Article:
What’s Up Newp is free to read, and always will be, but we need your support to keep it that way.
This op-ed was written by Rep. Julie A. Casimiro (D-Dist. 31, North Kingstown, Exeter).
I think it would be an understatement to say Rhode Islanders were shocked by the recently released test results from the Rhode Island Comprehensive Assessment System (RICAS). The results clearly demonstrate that Rhode Island’s public education system is far from satisfactory, let alone anything to be proud of, and there are several problems that need to be rectified for the sake of our children.
Many different reasons, some say excuses, have been bandied around in the press and on social media regarding why our state’s scores were so disappointing. Some of these theories have substantial weight, while others do not. Yet, there is one aspect to our children’s education that I did not see publicly discussed at all and I think it could have a significant impact on our state’s dismal education scores.
I am talking about the all too early high school start times that are truly hampering our kids’ ability to learn.
As the Chairwoman of the House Commission Studying High School Start Times, I have listened to numerous educational and health experts who are shouting to the high heavens that our high school start times are having a detrimental effect not only on our kids’ health, but also their ability to learn in the classroom.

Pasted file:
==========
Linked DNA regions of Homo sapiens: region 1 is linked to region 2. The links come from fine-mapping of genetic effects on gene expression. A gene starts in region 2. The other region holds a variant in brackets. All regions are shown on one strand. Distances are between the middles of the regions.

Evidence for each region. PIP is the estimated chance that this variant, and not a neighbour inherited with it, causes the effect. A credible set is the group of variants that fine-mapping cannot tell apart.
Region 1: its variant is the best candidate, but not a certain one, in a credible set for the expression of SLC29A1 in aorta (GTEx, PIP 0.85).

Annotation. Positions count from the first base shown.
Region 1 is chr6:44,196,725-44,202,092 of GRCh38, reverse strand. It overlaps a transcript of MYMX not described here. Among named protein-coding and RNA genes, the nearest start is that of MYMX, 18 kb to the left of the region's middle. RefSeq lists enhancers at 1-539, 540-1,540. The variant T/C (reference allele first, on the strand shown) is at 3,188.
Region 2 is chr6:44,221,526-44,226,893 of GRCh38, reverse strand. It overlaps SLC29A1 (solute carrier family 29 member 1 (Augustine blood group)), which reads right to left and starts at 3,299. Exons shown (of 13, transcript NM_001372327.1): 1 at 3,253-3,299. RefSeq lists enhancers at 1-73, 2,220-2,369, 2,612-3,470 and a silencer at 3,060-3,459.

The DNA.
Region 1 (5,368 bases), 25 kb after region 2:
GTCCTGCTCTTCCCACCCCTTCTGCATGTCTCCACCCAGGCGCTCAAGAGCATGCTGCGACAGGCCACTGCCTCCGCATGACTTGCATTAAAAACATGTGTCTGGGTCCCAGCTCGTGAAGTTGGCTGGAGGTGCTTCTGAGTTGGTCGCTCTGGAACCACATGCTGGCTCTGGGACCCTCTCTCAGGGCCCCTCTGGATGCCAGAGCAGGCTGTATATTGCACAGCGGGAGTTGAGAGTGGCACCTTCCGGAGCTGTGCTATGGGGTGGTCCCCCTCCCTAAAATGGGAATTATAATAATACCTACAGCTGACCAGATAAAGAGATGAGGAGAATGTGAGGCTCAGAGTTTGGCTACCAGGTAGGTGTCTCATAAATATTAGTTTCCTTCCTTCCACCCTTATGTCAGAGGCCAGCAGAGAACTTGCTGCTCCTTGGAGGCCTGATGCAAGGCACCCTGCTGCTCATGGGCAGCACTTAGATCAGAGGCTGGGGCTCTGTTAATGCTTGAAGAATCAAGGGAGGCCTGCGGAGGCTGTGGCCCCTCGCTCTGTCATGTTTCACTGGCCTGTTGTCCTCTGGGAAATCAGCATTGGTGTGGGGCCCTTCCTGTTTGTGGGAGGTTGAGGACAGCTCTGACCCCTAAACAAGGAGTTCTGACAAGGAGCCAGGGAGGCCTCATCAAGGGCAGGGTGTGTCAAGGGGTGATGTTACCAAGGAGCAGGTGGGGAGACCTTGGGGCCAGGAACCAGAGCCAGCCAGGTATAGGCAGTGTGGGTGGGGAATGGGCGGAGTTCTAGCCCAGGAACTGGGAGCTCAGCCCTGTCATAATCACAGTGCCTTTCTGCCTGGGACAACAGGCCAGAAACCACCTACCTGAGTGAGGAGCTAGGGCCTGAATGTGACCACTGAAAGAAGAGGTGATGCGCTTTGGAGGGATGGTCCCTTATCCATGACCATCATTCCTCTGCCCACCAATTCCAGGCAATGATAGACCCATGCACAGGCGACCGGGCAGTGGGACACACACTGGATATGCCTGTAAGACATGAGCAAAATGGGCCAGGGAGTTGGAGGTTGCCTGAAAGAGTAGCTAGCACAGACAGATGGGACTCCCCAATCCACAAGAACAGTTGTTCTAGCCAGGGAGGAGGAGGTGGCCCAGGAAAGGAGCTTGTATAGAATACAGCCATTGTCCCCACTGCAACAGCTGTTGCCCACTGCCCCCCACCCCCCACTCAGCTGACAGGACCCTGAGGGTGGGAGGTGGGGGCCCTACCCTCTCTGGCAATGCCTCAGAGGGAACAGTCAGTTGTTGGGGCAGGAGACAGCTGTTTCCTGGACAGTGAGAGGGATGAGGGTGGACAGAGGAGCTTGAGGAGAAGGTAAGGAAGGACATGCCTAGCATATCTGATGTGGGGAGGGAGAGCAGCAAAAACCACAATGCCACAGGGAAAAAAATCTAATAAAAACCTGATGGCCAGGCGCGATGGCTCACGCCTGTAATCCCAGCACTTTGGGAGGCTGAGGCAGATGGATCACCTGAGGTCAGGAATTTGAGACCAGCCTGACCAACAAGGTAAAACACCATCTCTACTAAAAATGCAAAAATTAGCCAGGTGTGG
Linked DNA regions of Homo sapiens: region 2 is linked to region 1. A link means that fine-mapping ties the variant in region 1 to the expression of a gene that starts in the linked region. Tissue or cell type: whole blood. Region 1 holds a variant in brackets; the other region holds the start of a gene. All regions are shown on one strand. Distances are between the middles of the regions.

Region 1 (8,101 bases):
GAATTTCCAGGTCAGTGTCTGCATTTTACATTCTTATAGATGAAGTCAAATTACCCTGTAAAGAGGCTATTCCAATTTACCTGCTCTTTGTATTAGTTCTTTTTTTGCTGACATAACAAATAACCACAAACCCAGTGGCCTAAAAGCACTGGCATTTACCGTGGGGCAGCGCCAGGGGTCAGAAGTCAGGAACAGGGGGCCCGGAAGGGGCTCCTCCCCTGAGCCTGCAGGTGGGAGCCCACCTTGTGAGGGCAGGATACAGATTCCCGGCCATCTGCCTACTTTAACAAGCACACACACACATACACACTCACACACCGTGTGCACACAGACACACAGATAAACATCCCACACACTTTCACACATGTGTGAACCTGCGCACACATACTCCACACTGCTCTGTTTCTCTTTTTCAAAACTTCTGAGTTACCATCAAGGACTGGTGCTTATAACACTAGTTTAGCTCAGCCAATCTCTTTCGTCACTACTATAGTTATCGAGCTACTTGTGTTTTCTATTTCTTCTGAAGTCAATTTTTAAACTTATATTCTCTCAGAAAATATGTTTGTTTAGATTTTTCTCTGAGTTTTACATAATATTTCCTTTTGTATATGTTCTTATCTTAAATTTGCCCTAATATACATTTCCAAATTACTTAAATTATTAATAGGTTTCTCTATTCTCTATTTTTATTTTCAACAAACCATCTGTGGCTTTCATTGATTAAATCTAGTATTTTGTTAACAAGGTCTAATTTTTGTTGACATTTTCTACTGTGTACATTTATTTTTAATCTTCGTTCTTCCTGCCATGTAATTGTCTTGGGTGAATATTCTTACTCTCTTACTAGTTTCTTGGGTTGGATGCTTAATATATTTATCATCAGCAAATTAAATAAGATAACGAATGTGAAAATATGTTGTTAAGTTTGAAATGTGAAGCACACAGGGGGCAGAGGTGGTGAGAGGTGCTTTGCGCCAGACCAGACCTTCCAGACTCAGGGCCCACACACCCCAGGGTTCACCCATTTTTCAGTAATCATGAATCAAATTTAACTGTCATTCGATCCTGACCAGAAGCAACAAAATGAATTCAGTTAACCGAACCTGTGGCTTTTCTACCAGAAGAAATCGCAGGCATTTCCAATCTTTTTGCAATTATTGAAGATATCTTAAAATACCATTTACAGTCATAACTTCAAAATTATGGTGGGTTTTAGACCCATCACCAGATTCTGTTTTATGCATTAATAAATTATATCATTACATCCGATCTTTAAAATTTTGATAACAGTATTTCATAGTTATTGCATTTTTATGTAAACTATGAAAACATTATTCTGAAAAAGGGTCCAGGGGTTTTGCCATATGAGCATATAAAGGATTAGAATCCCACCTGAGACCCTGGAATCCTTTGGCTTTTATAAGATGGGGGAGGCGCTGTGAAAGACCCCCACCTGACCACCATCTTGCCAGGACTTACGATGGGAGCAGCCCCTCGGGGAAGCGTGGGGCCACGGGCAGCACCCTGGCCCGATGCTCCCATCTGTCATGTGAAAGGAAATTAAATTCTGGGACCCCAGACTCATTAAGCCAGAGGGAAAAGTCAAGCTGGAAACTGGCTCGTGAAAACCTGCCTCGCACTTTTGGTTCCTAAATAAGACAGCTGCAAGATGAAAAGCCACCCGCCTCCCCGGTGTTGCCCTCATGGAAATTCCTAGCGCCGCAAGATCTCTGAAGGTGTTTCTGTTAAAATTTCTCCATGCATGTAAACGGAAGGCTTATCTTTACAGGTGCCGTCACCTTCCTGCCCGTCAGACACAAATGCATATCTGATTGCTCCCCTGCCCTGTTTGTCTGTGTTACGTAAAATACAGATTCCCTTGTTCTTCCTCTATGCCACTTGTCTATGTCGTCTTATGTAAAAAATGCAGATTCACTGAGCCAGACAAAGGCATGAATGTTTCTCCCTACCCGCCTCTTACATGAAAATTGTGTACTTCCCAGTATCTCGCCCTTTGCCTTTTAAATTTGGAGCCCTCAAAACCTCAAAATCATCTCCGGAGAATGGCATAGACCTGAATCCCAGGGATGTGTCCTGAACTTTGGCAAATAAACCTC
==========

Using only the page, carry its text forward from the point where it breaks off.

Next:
We were also shown data that demonstrated a correlation in later high school start times and higher grades and rates of attendance and graduation, due to improved mood and performance from getting more sleep. Numerous studies that involved both surveys on the subject and actually experimenting with later start times further demonstrated to us its benefits.
The evidence and data presented to the commission was highly compelling and the commission came to a clear consensus that our early high school start times are affecting our children in numerous negative ways. If we want our children to succeed in their educations, we need to provide them with the most optimal and beneficial learning environment and that very much includes proper start times that allow our children to go to school well-rested and ready to comprehend and retain the information being presented to them in the classroom.
While we search for answers and remedies to our standardized testing failures, I urge all stakeholders to also consider the impact of our early high school start times and to contemplate how our state’s scores could improve if our children were well rested and ready to learn when they arrived at school.